The added area was situate partly in the North Limerick rural district electoral division and partly, in the South Limerick rural district electoral division. These two district electoral divisions were altered by taking from them the townlands and parts in the added area, and those townlands were grouped to form the Limerick rural district electoral division.

The current register of electors which came into force on the 15th April last shows the Limerick rural district electoral division as being part of Limerick City and the electors will in future vote for Limerick City elections and not in the Bruff or Castleconnell county electoral areas for the county council elections.

For local government elections the city forms one local electoral area.

I consider the application of the city council a reasonable one and I commend it to the House.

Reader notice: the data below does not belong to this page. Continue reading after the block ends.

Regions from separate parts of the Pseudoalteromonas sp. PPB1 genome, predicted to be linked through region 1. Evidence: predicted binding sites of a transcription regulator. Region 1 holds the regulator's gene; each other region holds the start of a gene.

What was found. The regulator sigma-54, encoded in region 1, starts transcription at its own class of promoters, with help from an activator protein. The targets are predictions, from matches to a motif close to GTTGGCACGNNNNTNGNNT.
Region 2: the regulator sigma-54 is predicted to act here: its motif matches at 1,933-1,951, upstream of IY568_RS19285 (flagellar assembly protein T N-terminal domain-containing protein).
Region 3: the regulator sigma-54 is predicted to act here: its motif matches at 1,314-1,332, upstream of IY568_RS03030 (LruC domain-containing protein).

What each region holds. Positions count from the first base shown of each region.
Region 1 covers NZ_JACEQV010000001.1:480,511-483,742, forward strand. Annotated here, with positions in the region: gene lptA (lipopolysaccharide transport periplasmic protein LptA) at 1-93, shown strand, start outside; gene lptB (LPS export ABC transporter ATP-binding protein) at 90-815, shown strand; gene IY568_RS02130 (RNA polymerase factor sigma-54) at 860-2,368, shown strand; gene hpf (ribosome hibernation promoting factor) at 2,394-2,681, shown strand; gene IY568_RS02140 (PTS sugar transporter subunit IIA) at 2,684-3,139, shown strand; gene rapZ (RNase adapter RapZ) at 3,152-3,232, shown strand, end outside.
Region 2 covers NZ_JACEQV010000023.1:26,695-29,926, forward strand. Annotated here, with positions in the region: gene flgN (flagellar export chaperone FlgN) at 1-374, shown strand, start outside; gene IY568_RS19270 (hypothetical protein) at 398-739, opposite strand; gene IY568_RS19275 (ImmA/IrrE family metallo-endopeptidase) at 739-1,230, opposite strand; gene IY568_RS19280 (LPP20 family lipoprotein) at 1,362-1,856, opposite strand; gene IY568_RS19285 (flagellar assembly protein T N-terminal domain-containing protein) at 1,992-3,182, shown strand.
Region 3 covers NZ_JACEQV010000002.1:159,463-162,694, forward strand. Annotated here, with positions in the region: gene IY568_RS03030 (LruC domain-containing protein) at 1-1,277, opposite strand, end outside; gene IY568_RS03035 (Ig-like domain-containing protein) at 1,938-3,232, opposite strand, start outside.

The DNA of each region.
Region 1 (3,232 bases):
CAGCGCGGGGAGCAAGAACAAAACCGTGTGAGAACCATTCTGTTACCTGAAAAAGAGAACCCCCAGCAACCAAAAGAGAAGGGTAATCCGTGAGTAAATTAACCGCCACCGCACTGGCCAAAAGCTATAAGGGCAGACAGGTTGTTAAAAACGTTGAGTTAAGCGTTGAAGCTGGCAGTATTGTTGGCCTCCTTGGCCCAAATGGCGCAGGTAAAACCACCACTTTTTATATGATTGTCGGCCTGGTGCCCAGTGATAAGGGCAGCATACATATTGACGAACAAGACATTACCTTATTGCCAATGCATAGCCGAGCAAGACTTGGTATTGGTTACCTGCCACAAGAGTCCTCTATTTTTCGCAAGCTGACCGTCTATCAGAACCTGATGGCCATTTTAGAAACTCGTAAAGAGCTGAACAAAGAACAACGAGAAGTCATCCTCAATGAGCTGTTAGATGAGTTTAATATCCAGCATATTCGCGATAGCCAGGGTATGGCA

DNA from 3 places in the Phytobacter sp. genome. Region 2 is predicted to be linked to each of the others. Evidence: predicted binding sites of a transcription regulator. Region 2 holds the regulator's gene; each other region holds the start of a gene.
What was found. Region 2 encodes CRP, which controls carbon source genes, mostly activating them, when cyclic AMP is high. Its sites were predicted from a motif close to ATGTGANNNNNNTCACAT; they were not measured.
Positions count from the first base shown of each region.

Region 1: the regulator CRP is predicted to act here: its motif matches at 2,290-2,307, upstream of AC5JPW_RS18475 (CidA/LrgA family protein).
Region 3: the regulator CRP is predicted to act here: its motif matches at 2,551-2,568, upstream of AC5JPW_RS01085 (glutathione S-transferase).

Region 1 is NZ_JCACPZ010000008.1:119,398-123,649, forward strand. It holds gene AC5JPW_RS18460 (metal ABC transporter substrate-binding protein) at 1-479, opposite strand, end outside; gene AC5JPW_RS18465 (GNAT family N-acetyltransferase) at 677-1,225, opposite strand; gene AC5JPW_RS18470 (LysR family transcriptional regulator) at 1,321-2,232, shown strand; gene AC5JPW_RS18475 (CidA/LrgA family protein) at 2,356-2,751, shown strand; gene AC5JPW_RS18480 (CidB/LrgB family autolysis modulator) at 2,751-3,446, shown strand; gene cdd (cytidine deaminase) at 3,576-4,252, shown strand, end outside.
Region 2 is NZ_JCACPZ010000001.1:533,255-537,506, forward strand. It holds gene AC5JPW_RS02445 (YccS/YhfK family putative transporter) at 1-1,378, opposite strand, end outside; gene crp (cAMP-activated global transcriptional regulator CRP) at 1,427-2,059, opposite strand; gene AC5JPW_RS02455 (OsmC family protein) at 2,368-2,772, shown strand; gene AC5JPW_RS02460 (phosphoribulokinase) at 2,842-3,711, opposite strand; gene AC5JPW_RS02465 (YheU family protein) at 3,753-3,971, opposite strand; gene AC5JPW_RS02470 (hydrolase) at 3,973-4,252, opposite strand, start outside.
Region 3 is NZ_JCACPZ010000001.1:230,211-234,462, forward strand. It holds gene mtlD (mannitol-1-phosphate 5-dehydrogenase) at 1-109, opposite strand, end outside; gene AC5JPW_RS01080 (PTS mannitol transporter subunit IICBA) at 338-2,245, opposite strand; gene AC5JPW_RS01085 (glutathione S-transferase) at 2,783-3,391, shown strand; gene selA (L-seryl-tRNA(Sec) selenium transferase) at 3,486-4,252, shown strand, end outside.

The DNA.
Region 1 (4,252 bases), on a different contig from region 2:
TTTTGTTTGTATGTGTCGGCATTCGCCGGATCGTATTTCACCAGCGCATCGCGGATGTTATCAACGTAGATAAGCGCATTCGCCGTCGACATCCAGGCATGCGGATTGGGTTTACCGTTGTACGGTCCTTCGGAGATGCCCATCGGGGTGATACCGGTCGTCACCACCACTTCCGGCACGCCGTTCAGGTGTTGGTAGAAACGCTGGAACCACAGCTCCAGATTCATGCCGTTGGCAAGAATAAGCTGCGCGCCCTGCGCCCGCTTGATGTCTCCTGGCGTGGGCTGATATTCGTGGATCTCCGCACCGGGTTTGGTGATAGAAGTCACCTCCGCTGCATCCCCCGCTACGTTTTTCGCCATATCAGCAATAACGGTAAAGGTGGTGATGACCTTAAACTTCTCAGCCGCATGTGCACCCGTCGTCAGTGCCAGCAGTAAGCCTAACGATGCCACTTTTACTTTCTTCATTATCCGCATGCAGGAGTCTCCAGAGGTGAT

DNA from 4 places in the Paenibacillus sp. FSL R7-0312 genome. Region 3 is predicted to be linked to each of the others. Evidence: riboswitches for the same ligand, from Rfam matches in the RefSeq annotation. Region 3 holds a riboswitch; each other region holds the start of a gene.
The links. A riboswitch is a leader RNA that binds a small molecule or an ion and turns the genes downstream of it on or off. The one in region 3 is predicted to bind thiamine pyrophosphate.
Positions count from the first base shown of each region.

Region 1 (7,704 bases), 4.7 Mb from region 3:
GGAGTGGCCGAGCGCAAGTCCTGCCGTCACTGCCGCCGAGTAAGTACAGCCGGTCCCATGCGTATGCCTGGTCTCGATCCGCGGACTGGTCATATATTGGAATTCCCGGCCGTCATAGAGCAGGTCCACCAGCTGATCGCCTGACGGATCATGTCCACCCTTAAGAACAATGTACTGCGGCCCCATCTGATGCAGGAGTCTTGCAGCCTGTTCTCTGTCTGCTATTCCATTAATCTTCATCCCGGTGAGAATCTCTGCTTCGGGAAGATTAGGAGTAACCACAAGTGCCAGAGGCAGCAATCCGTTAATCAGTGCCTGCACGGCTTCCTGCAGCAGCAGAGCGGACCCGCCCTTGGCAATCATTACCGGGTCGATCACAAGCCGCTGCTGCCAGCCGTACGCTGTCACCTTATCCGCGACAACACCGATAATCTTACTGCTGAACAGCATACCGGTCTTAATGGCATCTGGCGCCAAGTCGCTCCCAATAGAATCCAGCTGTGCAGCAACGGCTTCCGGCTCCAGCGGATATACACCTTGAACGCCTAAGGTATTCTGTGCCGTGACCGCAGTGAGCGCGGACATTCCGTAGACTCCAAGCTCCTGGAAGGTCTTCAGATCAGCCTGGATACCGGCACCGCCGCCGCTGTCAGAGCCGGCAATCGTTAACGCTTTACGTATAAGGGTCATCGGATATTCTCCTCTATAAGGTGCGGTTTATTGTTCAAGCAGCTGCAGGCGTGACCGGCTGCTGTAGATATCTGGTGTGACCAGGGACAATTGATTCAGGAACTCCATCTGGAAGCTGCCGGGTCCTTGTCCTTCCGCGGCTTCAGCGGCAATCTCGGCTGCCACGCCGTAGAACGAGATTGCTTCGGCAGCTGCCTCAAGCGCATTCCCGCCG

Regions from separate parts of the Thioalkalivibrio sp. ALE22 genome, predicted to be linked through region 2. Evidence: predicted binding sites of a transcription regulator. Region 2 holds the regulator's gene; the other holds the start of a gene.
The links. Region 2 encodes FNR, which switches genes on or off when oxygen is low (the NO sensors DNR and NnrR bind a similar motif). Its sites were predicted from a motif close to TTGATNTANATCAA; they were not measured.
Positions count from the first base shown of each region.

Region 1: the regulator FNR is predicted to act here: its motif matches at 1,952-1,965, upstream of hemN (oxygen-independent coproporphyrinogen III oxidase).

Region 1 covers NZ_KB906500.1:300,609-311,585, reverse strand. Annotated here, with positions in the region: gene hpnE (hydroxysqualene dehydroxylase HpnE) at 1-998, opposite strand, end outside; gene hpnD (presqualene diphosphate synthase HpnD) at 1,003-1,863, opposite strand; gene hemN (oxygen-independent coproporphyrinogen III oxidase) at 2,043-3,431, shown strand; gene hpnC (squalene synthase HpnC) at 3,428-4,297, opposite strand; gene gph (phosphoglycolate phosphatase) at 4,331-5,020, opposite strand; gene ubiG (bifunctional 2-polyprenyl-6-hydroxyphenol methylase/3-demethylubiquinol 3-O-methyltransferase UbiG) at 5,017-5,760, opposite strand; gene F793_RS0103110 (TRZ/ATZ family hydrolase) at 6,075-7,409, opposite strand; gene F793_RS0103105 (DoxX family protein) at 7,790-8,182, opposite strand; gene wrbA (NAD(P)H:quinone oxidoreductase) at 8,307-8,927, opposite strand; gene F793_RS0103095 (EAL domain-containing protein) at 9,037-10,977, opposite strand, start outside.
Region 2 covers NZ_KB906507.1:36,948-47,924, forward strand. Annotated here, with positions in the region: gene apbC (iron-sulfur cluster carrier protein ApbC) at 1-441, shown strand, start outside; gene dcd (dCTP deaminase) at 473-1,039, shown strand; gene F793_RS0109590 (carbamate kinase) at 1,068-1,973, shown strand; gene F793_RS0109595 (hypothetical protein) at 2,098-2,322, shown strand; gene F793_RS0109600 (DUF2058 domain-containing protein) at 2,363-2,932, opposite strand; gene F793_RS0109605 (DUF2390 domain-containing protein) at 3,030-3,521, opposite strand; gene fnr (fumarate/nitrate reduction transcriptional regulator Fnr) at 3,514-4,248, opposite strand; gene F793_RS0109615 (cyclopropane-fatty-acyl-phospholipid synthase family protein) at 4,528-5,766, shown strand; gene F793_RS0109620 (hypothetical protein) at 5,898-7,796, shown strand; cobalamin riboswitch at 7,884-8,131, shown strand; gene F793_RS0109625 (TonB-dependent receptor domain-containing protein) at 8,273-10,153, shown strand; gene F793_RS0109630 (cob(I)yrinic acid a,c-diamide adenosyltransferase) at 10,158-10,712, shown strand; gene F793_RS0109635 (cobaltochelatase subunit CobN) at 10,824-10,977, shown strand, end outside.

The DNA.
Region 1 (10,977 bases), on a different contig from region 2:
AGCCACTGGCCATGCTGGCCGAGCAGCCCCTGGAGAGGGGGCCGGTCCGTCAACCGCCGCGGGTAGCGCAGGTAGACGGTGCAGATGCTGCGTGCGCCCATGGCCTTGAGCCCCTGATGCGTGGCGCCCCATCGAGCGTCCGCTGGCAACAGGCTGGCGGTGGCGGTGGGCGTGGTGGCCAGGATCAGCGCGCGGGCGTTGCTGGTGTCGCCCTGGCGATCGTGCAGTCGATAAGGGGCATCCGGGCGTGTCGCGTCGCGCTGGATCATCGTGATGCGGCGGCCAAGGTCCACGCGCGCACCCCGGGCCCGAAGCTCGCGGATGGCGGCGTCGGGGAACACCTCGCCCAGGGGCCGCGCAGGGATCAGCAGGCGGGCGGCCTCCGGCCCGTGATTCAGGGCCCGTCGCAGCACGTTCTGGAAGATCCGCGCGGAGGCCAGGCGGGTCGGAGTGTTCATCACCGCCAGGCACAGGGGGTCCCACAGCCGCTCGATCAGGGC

I think there is very little necessity for discussion on this particular Bill since it comes as a request from the people in Limerick. It is quite obvious that a good deal needs to be done in connection with Limerick as well as in connection with other cities and provincial towns. As far as the housing problem is concerned in cities like Limerick and in provincial towns, I think we are all in favour of giving every possible facility to the local authority in order that they will be in a position to do everything possible to provide houses for the people. The only suggestion I have to make is that, in so far as the Minister has control, he should ensure that in city centres housing is not allowed to fall into what can be described as derelict sites.

In my opinion in many towns and cities considerable areas are let fall into what might be described as derelict sites. The houses are condemned but they are left standing, occupying valuable space, while at the same time the local authority goes outside the city or town, as the case may be, to acquire land and build extra houses thereon. I am not an architect; neither am I an engineer.

There is nothing about housing in this Bill. A Housing Bill is to come before the Seanad later this evening on which the matter the Senator has referred to might be discussed. This Bill only relates to an extension of the boundary of the City of Limerick.